|Abbott's i-Stat System--Courtesy of Abbott Laboratories|
Abbott ($ABT) will launch a major study of several brain injury evaluation approaches along with researchers at Hennepin County Medical Center in Minneapolis, MN, and the University of Minnesota. The goal is to evaluate a number of different tools including eye tracking, blood-based biomarkers, imaging and cognitive measures to develop a standard protocol for identifying brain injuries--including concussions.
There are rapid research advances occurring on each of those fronts that were reviewed at an FDA meeting earlier this month that was dedicated entirely to the subject of traumatic brain injury diagnostics.
Abbott is developing a blood-based biomarker test to run on its handheld, portable i-STAT device that's expected to be used at the point of care. Part of this study will be devoted to evaluating various blood-based biomarkers that could indicate brain injury.
"When someone experiences a head injury like a concussion, specific protein biomarkers will be found in the blood," said Dr. Beth McQuiston, medical director of diagnostics at Abbott, said in a statement. "If the protein levels are higher than normal, that may show a brain injury has occurred and serve as a warning bell that further evaluation is needed."
Neurosurgeon Dr. Uzma Samadani, who is the Rockswold Kaplan Endowed Chair for TBI Research at Hennepin County Medical Center, an associate professor at the University of Minnesota and one of the lead investigators of the study, has dedicated his work to eye-tracking technology that may be more useful than the standard-of-care, which is a CT scan.
In her research, patient eyes are tracked using a high-frequency camera to map the positions of the pupils as they watch television.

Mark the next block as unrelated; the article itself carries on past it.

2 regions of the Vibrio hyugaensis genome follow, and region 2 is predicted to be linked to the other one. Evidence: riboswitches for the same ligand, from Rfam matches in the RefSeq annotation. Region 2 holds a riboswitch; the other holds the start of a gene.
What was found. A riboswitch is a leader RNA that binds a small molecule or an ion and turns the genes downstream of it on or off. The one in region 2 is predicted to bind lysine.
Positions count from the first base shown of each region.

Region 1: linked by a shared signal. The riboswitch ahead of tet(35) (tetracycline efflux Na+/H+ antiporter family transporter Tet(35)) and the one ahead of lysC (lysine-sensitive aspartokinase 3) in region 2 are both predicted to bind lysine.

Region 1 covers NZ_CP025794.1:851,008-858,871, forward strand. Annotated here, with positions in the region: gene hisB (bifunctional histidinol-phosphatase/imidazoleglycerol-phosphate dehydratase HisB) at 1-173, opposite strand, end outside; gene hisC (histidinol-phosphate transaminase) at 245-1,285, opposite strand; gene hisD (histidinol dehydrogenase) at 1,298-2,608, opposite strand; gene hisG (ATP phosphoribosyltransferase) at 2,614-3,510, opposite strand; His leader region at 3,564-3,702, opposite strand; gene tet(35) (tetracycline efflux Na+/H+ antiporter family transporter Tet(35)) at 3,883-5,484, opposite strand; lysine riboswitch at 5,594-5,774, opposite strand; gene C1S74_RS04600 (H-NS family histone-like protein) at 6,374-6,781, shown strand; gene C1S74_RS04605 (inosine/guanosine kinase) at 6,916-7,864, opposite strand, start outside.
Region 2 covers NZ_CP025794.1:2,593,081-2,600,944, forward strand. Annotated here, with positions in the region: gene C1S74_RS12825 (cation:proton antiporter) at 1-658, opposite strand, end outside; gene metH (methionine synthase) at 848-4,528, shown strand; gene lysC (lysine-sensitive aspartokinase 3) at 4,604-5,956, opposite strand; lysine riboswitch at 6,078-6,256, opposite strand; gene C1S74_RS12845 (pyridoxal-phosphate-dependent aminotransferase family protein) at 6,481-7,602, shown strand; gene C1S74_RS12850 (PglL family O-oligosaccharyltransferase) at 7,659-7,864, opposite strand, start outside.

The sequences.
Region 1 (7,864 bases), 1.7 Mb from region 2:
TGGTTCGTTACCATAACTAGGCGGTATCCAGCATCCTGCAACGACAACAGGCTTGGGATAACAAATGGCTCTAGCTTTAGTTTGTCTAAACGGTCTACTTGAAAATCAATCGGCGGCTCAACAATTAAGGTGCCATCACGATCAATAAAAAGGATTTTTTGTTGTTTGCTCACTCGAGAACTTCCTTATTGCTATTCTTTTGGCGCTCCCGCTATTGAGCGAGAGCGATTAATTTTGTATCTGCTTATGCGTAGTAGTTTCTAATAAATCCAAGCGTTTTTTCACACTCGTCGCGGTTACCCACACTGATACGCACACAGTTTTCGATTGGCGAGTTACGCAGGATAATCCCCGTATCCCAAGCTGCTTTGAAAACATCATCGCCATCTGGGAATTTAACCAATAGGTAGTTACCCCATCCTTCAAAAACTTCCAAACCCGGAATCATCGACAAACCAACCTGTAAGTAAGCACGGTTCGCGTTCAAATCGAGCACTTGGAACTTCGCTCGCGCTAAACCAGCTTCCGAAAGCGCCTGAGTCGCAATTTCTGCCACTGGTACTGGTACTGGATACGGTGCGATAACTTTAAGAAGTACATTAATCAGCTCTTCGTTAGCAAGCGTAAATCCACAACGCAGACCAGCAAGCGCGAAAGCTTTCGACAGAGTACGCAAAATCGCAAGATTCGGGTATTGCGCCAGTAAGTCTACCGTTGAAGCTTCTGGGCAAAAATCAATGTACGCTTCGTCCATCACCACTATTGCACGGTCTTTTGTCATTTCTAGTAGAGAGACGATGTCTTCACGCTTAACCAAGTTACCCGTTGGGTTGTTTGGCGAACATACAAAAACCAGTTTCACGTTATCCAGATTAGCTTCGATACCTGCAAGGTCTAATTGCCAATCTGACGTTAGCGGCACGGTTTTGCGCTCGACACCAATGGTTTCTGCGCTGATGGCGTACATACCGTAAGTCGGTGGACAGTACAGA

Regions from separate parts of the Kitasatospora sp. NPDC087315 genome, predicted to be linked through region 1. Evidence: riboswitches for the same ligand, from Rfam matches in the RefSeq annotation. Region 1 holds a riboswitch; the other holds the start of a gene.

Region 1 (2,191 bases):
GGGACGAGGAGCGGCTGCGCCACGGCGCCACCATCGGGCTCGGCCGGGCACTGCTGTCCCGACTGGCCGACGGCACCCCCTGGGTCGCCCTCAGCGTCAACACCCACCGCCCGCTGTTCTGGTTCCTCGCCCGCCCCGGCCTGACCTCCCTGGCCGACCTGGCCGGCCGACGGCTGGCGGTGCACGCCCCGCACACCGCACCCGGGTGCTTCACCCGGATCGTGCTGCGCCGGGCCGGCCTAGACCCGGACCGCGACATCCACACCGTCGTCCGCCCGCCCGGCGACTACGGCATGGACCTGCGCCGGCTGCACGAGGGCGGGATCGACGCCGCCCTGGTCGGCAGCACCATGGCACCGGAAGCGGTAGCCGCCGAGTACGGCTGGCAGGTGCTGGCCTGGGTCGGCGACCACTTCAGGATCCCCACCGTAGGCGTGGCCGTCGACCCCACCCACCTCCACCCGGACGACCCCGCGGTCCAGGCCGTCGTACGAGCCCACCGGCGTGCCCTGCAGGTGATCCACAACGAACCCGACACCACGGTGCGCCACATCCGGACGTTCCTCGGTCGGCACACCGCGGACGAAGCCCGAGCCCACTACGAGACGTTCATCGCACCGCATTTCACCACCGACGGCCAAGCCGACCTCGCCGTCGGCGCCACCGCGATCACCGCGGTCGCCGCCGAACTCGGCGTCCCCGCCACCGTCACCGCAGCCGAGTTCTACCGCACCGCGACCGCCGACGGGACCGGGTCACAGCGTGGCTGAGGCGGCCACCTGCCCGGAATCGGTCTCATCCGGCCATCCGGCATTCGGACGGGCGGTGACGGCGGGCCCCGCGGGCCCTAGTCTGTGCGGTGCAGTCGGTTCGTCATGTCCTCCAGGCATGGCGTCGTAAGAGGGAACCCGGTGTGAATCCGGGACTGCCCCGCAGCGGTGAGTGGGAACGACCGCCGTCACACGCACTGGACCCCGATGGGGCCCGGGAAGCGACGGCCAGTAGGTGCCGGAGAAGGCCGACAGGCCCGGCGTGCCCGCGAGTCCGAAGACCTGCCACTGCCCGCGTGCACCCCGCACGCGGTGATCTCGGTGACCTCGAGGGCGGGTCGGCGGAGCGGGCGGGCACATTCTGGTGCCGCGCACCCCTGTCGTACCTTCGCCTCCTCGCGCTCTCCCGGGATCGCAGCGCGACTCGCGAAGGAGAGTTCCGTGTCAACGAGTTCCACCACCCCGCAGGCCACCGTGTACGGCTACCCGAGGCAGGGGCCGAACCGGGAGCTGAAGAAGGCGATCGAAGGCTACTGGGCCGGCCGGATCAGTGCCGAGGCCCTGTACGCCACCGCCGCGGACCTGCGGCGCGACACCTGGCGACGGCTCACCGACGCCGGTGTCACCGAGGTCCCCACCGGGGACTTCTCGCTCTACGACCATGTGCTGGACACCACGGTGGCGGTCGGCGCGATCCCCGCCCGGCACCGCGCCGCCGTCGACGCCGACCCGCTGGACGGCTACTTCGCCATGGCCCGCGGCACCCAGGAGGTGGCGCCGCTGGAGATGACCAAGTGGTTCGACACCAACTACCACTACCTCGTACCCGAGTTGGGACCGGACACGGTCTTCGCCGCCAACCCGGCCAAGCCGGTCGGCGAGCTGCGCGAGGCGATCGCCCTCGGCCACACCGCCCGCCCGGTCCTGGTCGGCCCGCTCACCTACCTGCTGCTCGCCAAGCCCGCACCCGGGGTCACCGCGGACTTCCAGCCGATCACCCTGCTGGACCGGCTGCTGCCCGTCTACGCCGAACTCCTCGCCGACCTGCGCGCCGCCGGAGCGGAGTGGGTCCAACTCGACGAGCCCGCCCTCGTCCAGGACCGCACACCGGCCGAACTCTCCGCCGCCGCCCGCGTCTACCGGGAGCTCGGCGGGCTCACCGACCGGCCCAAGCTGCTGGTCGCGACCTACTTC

"We know that there are different types of brain damage that can occur after trauma, whether it's a mild concussion or a severe injury," said Samadani. "Our goal with this study is to combine multiple assessment techniques to quickly assess the severity of brain injuries and enable clinicians to provide appropriate treatments."
She added, "Data have shown a connection between brain injury and abnormal eye movements. With new high-resolution cameras, we can detect subtle differences in movement much more easily and objectively than in the past."
"Imaging tells us what the brain looks like, eye tracking tells us how well it's working and blood-based biomarkers can tell us the nature of the damage," said Dr. Thomas Bergman, study co-investigator and Chief of Neurosurgery at HCMC. "When we put all of this information together, we will have a better understanding about brain injury that will help us treat patients now and in the future."
The researchers will screen 9,000 trauma patients and enroll at least 1,000 of them in the study. The patients will range from children to the elderly and will be followed for up to one year, which the researchers say will make this study the largest, single-center prospective study of TBI in the U.S.
- here is the announcement